This page describes a Java Diameter (see RFC 3588) API/stack that I made.
The API is not based on the C/Java diameter API draft. Dictionaries, XML files, and variant records are not exactly my cup of tea.
This implementation of the Diameter protocol is written in Java (5.0). It is based on RFC 3588. There are examples for using something on top of the Diameter stack such as AAR/AAA messages, accounting, abort-session-requests, a small load test tool, and so on. The library itself is unaware of the specific diameter applications using it. Using this diameter library you can implement NASREQ (RFC 4005), EAP-based authentication (RFC 4072), Credit-Control (RFC 4006), SIP (currently draft, focusing on VoIP and multimedia) or even some of the 3GPP applications.
I am a C++ programmer. I have always wondered if Java is really as slow as most C++ programmers think. There are no good benchmarks on this as the two languages tend to be used for different things, and the only benchmarks available are in the style of "loop through 10000 integers and count the sum" or similar which is completely irrevelant for real programs.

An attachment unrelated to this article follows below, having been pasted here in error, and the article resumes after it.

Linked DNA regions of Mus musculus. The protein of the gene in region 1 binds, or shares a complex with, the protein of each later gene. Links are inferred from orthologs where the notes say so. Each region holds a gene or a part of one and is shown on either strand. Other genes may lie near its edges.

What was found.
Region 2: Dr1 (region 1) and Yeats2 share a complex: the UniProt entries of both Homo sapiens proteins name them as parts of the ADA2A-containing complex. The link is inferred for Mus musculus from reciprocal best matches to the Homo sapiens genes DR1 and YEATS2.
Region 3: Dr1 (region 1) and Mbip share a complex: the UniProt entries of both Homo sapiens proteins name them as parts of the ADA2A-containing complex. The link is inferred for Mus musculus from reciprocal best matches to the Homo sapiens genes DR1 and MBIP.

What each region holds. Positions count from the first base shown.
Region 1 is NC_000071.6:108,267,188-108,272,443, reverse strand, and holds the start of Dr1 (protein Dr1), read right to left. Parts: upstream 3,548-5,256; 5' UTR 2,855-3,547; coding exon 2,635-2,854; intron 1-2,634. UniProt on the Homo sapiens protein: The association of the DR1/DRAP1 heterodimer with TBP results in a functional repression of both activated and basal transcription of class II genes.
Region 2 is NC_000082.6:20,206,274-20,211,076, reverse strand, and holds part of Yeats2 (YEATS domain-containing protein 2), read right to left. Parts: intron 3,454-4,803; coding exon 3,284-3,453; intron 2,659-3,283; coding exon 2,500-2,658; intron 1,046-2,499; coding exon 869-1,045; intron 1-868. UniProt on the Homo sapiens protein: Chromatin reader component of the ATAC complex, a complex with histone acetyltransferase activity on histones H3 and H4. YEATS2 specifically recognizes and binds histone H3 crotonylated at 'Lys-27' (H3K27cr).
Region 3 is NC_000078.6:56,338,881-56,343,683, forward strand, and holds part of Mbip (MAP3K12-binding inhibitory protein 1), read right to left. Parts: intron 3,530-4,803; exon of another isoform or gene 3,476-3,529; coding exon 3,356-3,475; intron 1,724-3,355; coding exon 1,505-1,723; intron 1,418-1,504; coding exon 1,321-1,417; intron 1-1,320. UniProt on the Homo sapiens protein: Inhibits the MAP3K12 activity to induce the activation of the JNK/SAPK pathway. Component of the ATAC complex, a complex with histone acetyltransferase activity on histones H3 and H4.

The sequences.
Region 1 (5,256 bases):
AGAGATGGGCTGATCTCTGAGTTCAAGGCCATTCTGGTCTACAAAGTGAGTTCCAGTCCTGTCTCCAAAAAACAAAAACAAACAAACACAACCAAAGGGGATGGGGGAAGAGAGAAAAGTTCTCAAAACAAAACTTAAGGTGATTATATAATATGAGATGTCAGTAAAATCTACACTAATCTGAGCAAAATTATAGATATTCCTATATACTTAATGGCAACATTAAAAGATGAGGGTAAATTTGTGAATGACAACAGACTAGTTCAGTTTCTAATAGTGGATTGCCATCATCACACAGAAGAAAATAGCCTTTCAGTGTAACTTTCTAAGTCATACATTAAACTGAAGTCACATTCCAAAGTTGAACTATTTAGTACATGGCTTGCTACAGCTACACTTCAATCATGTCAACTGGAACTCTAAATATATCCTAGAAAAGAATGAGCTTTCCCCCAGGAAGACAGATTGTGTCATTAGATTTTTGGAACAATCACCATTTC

So I implemented a complete Diameter stack which involves network I/O, message encoding/decoding, queue management, and a fair amount of logic.
You can browse the complete documentation for the Java Diameter API.
Version 0.9.6.10 is out, and adds support for specifying the TCP source port range, request timeouts, and a few minor fixes.
You should read the LICENSE first. You can get the .jar-file, the documentation (same as above, but for offline purposes), and examples and tools by going here.
If you cannot accept the license then try contacting me at . The reason for the license restrictions is that I don't want to compete directly with my current employer. Note: Due to mail server movement the above email address temporarily is only available over IPv6
I am not at liberty to give the exact performance numbers comparing with a C++ implementation. I can say that if Java programs do not wrap everything into 117 layers of abstraction (which Java programmers tend to do) then Java's performance is quite good. But I will stick to C++ for network applications, though.